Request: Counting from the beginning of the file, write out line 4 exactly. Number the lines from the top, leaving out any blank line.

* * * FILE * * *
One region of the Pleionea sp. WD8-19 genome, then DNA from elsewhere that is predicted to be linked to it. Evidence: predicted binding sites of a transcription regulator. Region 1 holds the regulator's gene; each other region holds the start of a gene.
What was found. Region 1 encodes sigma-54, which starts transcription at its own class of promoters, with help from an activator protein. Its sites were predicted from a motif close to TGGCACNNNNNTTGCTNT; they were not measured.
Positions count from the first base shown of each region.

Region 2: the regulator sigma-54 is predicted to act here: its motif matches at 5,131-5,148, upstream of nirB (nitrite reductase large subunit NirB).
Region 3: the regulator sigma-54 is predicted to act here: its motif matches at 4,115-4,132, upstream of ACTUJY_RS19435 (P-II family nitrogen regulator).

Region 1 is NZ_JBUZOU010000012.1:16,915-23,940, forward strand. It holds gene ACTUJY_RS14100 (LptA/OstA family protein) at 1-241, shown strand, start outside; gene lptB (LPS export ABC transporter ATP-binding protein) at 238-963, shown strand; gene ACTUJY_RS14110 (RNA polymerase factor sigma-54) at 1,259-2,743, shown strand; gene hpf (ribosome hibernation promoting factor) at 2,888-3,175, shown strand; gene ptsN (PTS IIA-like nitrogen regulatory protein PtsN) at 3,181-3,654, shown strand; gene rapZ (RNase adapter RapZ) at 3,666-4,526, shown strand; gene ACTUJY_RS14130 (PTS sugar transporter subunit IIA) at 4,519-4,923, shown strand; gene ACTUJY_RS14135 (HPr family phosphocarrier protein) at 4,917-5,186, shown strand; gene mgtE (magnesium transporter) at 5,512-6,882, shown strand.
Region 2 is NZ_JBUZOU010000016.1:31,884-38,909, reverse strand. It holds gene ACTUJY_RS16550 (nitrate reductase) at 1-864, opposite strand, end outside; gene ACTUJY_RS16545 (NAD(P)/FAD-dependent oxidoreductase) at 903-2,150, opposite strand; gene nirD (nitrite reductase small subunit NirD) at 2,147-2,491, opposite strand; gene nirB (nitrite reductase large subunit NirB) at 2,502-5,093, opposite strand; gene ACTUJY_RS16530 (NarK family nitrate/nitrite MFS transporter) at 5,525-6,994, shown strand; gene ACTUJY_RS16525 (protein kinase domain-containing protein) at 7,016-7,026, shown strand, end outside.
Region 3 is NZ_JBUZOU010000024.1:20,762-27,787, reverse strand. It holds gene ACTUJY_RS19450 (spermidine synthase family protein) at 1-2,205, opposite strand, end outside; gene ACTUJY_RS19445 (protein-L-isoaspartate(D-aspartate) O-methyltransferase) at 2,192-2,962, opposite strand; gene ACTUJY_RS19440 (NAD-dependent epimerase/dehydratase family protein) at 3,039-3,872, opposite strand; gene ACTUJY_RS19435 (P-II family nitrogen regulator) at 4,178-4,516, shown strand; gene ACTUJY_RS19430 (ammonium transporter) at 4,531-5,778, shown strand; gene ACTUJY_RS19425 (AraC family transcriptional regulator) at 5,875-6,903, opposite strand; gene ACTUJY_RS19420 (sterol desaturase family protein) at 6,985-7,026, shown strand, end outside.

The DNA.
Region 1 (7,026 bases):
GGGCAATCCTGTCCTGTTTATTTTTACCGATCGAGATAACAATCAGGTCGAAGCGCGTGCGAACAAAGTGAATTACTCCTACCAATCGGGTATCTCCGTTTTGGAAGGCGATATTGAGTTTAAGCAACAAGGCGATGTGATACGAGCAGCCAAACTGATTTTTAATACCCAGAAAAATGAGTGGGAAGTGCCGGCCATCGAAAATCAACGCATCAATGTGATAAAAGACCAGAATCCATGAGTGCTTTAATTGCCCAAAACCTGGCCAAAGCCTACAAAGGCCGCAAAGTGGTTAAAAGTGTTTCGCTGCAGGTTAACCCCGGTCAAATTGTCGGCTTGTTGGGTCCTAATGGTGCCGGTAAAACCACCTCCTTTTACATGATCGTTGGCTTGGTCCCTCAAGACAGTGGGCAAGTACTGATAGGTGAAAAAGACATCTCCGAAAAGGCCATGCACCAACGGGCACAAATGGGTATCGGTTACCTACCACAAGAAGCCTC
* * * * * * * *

Region 2: the regulator sigma-54 is predicted to act here: its motif matches at 5,131-5,148, upstream of nirB (nitrite reductase large subunit NirB).